Egypt Blocks UN Condemnation of Military Coup Attempt in Turkey

Egypt Blocks UN Condemnation of Military Coup Attempt in Turkey

Credit: Chris McGrath/Getty Images
Credit: Chris McGrath/Getty Images

Egypt blocked a United Nations Security Council U.S.-drafted statement condemning the military coup attempt in Turkey over the phrasing of a clause.

According to Egypt’s Ministry of Foreign Affairs spokesman, the initial statement, which requires all members of the council to agree to in order to pass, urged all parties to “respect the democratically elected government of Turkey.” Egypt opposed this statement as it believed that the 15-member Security Council is “in no position to qualify or label [the Turkish] government, or any government, as democratically elected or not.”

Instead, Egypt proposed to change the phrasing to urging parties in Turkey to “respect the democratic and constitutional principles and the rule of law.”

However, the United States, which has been accused by some figures in Turkey of orchestrating the coup attempt, and the United Kingdom objected to the change, resulting in no statement of condemnation being passed.

Egypt expressed surprise at the rejection of its amendment and criticized the media for claiming it had solely obstructed the condemnation.

Egyptian-Turkish relations have been strained since former President Mohammed Morsi was overthrown by the Military in July 2013 following days of protests. Turkey’s President Erdogan has refused to engage in any diplomacy with the Egyptians, citing an illegitimate coup. Many Muslim Brotherhood members, who fled Egypt following Morsi’s ouster, have found refuge in Turkey.

According to Reuters, 265 people, including 104 coup “plotters”, were killed in the overnight coup attempt. Meanwhile, more than 2,800 soldiers and 2,700 judges were arrested in the hours after the attempt.

The military coup attempt started with soldiers taking control of key installations and announcing on state television that a “peace council” would now run the country to “reinstate constitutional order, human rights and freedoms.

South Africa Reclaims Position as Africa's Second-Largest Economy, Edging Out Egypt
Turkey's Erdogan Fires 2,745 Judges After Coup Attempt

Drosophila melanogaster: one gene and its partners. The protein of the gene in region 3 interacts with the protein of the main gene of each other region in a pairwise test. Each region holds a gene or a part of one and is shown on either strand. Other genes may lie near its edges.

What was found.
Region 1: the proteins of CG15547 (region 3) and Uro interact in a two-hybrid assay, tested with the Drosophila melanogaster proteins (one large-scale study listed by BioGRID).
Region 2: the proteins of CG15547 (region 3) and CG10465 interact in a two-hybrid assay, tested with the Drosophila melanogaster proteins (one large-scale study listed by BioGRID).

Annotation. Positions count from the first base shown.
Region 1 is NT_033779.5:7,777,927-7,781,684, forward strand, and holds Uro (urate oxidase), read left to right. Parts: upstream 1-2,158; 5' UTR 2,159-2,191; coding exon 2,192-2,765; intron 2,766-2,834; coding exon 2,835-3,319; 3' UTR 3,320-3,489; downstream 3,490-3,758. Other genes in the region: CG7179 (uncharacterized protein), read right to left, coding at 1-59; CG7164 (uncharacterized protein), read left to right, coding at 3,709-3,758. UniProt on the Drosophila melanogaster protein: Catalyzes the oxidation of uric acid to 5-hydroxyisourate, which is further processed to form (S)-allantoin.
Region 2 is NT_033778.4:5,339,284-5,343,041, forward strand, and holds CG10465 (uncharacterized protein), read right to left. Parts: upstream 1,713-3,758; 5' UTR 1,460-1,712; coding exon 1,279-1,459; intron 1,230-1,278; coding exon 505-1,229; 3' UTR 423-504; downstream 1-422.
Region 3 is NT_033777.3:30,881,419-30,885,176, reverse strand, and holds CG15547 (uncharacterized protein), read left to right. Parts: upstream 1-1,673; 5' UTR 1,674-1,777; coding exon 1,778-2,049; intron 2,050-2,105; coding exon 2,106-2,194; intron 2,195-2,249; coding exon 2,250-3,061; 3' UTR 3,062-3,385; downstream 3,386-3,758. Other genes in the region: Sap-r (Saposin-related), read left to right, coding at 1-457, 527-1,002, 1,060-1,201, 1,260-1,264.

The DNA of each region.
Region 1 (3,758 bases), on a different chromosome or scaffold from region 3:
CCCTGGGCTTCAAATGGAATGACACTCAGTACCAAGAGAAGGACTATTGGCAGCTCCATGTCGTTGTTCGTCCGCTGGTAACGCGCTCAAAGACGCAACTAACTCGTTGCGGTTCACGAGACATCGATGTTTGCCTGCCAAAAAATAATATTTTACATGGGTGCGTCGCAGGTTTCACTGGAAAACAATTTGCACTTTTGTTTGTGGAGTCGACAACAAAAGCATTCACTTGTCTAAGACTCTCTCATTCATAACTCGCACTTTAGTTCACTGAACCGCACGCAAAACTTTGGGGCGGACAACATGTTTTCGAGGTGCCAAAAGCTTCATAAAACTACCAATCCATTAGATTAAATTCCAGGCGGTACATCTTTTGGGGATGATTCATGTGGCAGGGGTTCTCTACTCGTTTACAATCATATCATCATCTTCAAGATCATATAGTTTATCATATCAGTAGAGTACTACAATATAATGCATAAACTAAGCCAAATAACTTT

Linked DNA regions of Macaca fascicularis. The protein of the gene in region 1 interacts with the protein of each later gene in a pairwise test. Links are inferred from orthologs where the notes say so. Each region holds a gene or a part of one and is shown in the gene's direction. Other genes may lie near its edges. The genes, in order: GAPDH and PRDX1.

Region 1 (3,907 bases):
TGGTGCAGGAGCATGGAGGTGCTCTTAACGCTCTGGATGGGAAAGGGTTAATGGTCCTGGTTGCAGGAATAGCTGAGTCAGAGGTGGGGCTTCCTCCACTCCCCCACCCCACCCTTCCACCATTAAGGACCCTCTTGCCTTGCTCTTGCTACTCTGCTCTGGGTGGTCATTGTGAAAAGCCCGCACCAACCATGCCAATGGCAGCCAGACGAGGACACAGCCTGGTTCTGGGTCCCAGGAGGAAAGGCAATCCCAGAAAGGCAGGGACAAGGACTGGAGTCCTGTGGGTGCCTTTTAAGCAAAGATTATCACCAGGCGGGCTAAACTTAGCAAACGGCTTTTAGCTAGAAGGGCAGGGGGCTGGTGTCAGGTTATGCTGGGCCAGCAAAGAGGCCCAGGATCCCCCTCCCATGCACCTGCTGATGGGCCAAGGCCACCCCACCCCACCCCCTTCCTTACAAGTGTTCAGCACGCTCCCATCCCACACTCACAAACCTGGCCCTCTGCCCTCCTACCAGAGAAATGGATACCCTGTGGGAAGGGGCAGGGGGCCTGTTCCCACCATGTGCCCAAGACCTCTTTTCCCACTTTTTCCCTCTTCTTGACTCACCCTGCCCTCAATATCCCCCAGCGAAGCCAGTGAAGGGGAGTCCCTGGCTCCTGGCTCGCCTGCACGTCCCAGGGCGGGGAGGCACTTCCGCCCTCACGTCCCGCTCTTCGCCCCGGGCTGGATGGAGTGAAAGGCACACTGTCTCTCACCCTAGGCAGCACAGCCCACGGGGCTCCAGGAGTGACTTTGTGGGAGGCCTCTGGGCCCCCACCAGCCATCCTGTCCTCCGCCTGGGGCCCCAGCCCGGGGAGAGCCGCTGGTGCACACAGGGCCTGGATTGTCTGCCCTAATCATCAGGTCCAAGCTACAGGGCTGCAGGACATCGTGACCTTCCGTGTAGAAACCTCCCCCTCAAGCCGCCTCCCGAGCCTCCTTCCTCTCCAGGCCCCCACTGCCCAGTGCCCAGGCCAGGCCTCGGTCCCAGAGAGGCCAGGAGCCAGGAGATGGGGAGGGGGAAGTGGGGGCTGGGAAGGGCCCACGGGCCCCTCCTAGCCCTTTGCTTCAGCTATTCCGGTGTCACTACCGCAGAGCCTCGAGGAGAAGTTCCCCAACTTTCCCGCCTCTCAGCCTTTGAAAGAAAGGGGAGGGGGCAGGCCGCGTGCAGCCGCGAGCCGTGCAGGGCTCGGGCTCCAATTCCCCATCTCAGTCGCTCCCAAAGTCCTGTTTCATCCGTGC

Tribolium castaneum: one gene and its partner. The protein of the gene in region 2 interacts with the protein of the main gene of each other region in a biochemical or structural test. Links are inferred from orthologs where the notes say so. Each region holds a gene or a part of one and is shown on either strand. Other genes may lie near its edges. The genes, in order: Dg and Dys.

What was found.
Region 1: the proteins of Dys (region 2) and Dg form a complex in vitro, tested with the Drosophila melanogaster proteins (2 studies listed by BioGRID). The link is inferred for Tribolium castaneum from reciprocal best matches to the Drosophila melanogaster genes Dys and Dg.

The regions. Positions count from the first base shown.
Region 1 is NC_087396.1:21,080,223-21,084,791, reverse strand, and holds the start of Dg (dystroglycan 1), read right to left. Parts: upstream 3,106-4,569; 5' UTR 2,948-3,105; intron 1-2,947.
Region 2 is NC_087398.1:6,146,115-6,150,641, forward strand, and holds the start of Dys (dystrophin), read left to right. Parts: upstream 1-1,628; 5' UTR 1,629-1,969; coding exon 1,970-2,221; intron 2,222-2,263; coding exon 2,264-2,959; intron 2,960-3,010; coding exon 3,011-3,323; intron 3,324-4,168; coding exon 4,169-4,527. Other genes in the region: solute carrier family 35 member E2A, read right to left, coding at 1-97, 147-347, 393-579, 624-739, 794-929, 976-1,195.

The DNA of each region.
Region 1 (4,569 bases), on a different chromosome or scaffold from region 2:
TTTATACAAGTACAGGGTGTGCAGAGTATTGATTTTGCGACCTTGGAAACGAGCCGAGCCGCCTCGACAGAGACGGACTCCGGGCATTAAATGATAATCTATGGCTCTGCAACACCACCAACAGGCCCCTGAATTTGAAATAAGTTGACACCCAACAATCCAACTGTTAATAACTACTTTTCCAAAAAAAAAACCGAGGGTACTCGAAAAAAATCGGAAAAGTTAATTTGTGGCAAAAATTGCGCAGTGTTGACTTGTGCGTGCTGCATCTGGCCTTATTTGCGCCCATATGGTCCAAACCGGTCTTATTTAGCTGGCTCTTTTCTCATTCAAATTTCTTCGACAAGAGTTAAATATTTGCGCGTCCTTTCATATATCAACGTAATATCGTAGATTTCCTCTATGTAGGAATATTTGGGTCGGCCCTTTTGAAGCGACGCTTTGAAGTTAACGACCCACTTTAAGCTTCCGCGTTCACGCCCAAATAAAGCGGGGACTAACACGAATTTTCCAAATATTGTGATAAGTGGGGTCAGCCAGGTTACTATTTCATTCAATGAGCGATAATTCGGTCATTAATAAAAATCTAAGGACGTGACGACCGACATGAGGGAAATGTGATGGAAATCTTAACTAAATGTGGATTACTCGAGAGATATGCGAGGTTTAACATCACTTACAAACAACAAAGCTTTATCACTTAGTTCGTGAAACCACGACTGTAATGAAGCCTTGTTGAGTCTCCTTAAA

Subscribe to our newsletter


More in News


Egypt Seizes Sugar Stocks from Edita Amid Ongoing Sugar Crisis

Egyptian StreetsOctober 24, 2016

Egypt Court Upholds Former President Morsi’s 20-Year Prison Sentence

Aswat MasriyaOctober 23, 2016
Egyptian President, Abdel Fattah El-Sisi arrives at Air Force station in New Delhi on September 1, 2016 AFP / PRAKASH SINGH

Egyptian President Sisi’s Approval Ratings Fall to 68%: Baseera

Egyptian StreetsOctober 23, 2016

Egypt’s President Sisi Calls for ‘Maximum Vigilance’ After Brigadier General Killed in Cairo

Egyptian StreetsOctober 23, 2016

Egypt Court Releases Mother of Suez FGM Victim, Postpones Trial to November

Egyptian StreetsOctober 20, 2016
John Kerry

US Shifts Over $100 Million of Aid Away From Egypt

Egyptian StreetsOctober 20, 2016

Egypt’s Mediation Efforts Secure Evacuations, Delivery of Humanitarian Aid, Says Foreign Ministry

Egyptian StreetsOctober 20, 2016
A worker sells subsidized food commodities at a government-run supermarket in Cairo, Egypt, Feb.14, 2016 (Photo: Reuters)

Egypt to Consider Boosting Subsidies to Shield Low-Income Citizens from Hardships of Economic Reform

Egyptian StreetsOctober 19, 2016
Egyptian Streets is an independent, young, and grass roots news media organization aimed at providing readers with an alternate depiction of events that occur on Egyptian and Middle Eastern streets, and to establish an engaging social platform for readers to discover and discuss the various issues that impact the region.

© 2016 ES Media UG. All Rights Reserved.